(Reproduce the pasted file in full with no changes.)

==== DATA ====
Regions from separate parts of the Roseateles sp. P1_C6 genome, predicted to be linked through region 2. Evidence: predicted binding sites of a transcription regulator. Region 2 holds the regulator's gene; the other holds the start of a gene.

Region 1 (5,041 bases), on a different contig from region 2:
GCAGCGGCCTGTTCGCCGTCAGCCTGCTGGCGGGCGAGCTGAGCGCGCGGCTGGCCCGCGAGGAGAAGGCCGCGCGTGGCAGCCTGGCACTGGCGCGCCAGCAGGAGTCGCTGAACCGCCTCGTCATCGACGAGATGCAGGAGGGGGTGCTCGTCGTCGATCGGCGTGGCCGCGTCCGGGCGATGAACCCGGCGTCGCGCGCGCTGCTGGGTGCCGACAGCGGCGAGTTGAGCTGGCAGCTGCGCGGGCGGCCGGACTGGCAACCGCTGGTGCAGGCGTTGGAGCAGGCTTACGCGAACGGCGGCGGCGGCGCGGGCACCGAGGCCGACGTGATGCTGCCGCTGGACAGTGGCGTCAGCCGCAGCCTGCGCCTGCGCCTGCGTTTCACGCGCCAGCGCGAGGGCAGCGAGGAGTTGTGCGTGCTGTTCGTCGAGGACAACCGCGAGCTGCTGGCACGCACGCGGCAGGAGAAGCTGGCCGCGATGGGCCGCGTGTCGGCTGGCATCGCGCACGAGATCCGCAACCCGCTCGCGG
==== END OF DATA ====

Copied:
Regions from separate parts of the Roseateles sp. P1_C6 genome, predicted to be linked through region 2. Evidence: predicted binding sites of a transcription regulator. Region 2 holds the regulator's gene; the other holds the start of a gene.

Region 1 (5,041 bases), on a different contig from region 2:
GCAGCGGCCTGTTCGCCGTCAGCCTGCTGGCGGGCGAGCTGAGCGCGCGGCTGGCCCGCGAGGAGAAGGCCGCGCGTGGCAGCCTGGCACTGGCGCGCCAGCAGGAGTCGCTGAACCGCCTCGTCATCGACGAGATGCAGGAGGGGGTGCTCGTCGTCGATCGGCGTGGCCGCGTCCGGGCGATGAACCCGGCGTCGCGCGCGCTGCTGGGTGCCGACAGCGGCGAGTTGAGCTGGCAGCTGCGCGGGCGGCCGGACTGGCAACCGCTGGTGCAGGCGTTGGAGCAGGCTTACGCGAACGGCGGCGGCGGCGCGGGCACCGAGGCCGACGTGATGCTGCCGCTGGACAGTGGCGTCAGCCGCAGCCTGCGCCTGCGCCTGCGTTTCACGCGCCAGCGCGAGGGCAGCGAGGAGTTGTGCGTGCTGTTCGTCGAGGACAACCGCGAGCTGCTGGCACGCACGCGGCAGGAGAAGCTGGCCGCGATGGGCCGCGTGTCGGCTGGCATCGCGCACGAGATCCGCAACCCGCTCGCGG